The Simmersberg is a mountain, 780.8 m above sea level (NHN),[1] near Schnett in the municipality of Masserberg) in the county of Hildburghausen in Germany. It is the main summit of a forked mountain chain, which runs along the boundary between the Thuringian Forest and the Thuringian Highland from Masserberg towards the southwest and is bounded by the valleys of the Schleuse (in the northwest) and its tributary, the Biber (in the south).

Simmersberg von Richtung Hildburghausen.jpg
The Simmersberg near Schnett
Highest point
Elevation780.8 m above sea level (NHN) (2,562 ft) [1]
Isolation4 km → Grendel (787,2 m)
Coordinates50°30′09″N 10°53′36″E / 50.5025°N 10.8933°E / 50.5025; 10.8933Coordinates: 50°30′09″N 10°53′36″E / 50.5025°N 10.8933°E / 50.5025; 10.8933
Simmersberg is located in Thuringia
Parent rangeThuringian Forest / Thuringian Highland
Mountain typeExtinct volcano
Type of rockBasalt

Other subpeaks of the ridge are the Hohe Warth (718 m) in the west, the Kohlberg (718 m) in the southwest, the Schnetter Berg (757 m) in the north and the Höheberg (780 m) in the northeast. The volcanic origins within the otherwise non-volcanic mountain ridge can be recognised especially well near the Simmersberg and its two 718 metre-high pre-summits.

The 740-metre-high Holzberg, which is 2 km northeast and adjacent to the Schnetter Berg and north of the Höheberg, separated by a deep valley from the Simmersberg peaks, must be considered as an independent mountain.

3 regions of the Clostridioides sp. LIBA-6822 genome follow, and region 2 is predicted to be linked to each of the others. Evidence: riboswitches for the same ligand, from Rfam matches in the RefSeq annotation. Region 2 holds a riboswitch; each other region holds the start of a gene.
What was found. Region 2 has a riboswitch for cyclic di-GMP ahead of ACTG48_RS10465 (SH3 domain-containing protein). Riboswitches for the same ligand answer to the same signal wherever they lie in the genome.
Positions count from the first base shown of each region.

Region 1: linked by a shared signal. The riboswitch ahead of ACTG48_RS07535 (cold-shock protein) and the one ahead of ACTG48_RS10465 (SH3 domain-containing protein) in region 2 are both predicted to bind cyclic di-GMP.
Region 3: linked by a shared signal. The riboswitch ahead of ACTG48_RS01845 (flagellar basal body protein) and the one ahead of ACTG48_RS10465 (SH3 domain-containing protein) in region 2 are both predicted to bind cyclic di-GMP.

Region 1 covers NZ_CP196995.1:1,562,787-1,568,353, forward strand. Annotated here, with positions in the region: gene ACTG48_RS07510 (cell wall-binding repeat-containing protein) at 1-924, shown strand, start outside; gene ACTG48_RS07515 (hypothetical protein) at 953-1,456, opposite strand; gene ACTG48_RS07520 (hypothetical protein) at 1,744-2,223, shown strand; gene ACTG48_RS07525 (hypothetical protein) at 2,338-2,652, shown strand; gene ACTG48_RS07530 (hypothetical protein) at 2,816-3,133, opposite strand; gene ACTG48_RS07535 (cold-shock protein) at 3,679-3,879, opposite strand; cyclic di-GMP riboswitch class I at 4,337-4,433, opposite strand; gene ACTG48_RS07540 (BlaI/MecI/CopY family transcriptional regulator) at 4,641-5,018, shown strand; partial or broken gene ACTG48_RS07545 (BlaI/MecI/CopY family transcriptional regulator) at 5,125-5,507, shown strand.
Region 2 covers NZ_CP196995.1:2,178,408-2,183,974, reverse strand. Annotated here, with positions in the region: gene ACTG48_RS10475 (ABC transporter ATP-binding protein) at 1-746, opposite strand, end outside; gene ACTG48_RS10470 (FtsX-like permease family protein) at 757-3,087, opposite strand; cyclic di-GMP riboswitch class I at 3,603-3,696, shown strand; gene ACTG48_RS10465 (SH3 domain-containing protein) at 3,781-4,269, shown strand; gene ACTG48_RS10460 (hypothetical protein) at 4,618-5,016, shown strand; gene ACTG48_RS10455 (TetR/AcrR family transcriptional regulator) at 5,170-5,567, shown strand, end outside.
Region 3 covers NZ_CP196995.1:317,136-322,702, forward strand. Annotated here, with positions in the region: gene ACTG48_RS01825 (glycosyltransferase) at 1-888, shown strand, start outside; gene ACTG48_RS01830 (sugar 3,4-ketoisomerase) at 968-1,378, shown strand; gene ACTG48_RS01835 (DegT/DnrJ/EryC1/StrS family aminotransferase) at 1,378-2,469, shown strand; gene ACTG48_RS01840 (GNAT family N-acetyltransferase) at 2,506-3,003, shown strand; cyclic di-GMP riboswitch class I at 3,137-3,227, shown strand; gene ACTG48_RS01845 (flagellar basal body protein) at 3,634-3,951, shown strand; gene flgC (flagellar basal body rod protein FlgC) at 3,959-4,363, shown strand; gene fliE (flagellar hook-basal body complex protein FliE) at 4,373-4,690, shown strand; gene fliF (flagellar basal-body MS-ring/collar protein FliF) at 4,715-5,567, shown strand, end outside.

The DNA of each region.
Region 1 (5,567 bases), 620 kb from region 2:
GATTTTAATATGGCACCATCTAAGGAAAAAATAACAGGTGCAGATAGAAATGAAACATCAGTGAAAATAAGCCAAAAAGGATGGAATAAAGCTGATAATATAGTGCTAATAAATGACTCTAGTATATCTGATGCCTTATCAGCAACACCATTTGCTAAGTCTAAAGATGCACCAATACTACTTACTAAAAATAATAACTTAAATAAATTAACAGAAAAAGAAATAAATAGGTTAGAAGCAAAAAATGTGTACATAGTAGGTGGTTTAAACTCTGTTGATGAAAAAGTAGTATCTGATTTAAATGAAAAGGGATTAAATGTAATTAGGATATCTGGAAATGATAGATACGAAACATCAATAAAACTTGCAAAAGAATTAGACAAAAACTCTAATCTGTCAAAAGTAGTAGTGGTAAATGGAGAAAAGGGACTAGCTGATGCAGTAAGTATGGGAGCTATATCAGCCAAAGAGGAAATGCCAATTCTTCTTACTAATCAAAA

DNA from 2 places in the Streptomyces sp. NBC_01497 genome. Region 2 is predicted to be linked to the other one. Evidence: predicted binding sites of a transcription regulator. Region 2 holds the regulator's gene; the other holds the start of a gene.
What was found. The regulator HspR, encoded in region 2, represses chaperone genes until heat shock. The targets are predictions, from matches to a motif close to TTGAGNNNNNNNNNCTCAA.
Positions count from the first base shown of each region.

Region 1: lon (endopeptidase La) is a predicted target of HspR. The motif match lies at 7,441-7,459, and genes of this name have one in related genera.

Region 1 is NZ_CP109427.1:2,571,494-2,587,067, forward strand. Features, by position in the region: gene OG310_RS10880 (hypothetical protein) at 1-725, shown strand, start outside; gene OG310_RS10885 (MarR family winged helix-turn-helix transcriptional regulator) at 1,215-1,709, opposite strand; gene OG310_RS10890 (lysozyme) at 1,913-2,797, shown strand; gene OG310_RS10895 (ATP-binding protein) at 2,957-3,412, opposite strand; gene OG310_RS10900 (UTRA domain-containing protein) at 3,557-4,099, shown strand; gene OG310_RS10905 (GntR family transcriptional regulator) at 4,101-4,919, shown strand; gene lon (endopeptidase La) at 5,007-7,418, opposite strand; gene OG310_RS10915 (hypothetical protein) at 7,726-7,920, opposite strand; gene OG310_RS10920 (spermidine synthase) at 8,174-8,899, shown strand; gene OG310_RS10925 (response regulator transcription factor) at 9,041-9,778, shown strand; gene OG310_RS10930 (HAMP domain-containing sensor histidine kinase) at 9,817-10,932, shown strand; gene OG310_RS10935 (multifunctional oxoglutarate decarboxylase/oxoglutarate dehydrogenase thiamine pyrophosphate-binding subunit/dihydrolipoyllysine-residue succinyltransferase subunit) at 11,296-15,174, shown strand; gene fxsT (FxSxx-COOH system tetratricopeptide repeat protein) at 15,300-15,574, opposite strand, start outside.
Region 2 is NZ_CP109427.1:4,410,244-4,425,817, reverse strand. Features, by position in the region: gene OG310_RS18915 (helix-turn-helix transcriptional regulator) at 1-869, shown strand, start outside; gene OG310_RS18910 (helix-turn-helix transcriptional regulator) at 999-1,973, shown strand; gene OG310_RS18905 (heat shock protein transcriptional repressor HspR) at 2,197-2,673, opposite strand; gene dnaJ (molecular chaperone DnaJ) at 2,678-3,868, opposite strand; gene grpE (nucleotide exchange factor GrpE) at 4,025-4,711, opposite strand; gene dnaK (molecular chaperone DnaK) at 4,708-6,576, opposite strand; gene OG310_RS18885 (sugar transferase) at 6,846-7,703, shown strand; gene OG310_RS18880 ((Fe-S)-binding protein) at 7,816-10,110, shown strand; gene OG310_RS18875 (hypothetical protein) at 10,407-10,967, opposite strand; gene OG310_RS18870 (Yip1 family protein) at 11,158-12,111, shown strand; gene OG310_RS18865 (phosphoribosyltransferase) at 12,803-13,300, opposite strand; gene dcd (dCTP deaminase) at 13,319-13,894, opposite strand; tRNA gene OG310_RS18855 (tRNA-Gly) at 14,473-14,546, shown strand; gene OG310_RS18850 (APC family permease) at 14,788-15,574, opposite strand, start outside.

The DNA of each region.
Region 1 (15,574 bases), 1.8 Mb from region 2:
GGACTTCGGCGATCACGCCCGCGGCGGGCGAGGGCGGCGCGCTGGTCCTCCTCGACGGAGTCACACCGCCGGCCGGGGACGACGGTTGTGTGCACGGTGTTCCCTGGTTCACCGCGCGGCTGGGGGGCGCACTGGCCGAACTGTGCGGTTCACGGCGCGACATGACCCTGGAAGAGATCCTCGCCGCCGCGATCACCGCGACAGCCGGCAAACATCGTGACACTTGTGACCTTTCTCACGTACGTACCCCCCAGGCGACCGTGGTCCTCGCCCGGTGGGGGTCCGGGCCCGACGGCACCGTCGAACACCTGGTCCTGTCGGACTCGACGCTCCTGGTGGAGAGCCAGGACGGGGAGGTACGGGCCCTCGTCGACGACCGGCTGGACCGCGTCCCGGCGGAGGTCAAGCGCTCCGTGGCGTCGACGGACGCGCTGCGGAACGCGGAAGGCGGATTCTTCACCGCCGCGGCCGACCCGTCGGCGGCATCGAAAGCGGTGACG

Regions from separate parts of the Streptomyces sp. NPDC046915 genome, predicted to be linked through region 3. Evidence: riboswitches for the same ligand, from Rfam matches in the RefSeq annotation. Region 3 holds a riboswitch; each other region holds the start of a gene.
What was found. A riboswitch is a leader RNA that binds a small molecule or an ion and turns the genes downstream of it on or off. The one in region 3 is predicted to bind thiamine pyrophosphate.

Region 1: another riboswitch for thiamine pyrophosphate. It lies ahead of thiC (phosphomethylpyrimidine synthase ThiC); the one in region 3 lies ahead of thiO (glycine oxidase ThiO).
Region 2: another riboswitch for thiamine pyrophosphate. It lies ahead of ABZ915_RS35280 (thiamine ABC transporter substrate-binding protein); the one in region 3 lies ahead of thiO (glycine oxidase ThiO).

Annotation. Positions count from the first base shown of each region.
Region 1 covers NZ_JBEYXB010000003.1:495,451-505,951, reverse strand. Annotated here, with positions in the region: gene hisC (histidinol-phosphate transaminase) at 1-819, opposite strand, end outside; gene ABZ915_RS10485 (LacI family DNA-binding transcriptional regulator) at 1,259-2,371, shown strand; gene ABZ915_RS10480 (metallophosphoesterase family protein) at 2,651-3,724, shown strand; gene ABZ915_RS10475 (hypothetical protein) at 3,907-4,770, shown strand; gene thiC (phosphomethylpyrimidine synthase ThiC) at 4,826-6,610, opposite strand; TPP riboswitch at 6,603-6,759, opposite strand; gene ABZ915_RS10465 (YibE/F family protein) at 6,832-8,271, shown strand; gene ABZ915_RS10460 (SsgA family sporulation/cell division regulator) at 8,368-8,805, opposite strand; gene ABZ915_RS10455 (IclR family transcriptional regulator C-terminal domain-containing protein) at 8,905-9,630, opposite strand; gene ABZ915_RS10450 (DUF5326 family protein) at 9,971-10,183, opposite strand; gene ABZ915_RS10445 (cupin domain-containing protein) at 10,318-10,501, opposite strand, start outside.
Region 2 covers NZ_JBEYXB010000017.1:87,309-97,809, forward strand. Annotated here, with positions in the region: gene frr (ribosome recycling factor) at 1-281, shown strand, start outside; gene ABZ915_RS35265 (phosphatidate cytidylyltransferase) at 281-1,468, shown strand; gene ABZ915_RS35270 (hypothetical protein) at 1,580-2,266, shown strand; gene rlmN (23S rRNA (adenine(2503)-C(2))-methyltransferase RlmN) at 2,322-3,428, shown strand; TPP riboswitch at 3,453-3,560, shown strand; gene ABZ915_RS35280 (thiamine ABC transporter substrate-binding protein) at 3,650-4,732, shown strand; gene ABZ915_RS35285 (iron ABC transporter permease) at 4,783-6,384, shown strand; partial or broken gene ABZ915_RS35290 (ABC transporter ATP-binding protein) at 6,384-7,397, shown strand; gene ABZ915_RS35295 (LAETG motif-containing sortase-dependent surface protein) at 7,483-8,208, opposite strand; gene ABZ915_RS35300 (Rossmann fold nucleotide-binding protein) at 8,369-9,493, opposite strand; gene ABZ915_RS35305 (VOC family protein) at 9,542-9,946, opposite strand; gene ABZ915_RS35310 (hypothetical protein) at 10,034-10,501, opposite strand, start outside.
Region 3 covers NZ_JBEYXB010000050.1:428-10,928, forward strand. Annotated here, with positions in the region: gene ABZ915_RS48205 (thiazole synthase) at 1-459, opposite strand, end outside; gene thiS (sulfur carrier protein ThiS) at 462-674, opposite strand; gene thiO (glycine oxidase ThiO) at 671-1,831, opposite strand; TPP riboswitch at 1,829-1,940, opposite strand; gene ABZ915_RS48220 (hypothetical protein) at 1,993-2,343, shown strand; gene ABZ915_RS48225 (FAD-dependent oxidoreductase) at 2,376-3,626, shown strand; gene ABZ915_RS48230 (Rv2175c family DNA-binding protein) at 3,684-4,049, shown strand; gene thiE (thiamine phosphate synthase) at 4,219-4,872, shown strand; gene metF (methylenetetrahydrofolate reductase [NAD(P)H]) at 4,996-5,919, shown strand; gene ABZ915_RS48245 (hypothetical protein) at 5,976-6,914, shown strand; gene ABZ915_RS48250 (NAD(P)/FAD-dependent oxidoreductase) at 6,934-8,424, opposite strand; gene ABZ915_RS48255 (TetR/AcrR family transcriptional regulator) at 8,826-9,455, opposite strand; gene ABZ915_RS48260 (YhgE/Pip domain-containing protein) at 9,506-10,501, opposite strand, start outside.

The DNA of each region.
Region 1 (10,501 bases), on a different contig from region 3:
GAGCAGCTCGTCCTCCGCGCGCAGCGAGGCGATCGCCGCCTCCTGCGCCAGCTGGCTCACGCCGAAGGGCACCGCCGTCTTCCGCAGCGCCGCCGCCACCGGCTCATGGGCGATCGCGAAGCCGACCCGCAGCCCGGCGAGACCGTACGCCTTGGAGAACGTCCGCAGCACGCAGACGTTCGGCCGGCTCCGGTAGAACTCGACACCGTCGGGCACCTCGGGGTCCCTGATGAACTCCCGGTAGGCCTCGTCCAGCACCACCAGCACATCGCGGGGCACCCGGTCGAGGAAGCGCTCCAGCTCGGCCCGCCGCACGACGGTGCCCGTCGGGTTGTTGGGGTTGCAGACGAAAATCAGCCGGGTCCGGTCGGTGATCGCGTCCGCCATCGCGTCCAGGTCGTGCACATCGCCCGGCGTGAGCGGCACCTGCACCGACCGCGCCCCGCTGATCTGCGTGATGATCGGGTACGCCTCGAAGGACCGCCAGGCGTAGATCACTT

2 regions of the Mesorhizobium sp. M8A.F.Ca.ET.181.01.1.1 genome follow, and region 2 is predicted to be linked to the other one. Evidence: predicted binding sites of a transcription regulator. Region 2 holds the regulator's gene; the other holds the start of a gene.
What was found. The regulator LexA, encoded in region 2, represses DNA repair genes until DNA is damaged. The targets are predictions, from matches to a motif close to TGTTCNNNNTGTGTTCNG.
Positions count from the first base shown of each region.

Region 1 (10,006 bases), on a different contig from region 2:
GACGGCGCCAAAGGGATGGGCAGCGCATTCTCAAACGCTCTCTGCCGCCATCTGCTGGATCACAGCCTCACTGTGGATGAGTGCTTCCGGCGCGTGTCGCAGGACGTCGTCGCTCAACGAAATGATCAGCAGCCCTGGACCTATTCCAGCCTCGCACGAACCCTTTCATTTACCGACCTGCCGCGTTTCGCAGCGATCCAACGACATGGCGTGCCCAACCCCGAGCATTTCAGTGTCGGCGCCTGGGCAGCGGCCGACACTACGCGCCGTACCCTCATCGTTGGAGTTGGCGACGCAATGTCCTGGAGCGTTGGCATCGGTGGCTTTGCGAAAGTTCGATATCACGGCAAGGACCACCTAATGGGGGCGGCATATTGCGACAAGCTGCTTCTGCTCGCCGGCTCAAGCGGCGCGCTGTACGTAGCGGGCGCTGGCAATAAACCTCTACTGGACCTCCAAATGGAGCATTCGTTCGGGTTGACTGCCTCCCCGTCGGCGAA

Because the summit of the Simmersberg, on which there used to be an inn, but now has a youth hostel, is largely treeless, the mountain has an extensive view in all directions without the need for climbing a tower. In good visibility the outline of the Rhön in the west may be seen as well as the less high Haßberge hills to the south.

Still clearly outside the Thuringian Forest, but somewhat closer is the Dolmar near Meiningen (740 m) over 30 km away to the west, and the Gleichberge (642 and 679 m) to the southwest, 25 km distant – all three are clearly of volcanic origin. To the left and east of them are the ruins of Straufhain Castle (449 m) and Coburg Fortress (464 m).

North (right) of the Dolmar in clear weather can be seen the Pleß (645 m), 52 km away to the northwest and, in the extreme northeast the Anterior Rhön can be made out. Immediately right of that and about 14 to 20 km distant – and visible in even moderately good conditions – are the highest points of the Thuringian Forest:

View of the highest mountains of the Thuringian Forest: Adlersberg (849.9 m) with the Neuhäuser Hügel (891 m), Wildekopf (943 m), Großer Beerberg (partly hidden, 983 m), Großer Eisenberg (907 m), Schneekopf (978 m), Großer (944 m) and Kleiner (875 m) Finsterberg; in the foreground, the Kalter Staudenkopf (768 m) and Schmiedswiesenkopf (784 m) – the Große Riesenhaupt (764 m) near Frauenwald and the Große Hundskopf (824 m) near Allzunah are to the right – as well as the subpeak of Hohe Warth (718 m); left in the background the 52 km distant Pleß (645 m) in the Anterior Rhön.

In the east lies the nearby Rennsteigwarte watchtower on the Eselsberg (841.5 m) near Masserberg, to the southeast just 3 km away, but separated by the deep valley of the Biber, is the mining village of Waffenrod/Hinterrod with the mountains of Klingeberg (677.2 m), Eckartsberg (760.4 m) and Grendel (787.2 m).

See alsoEdit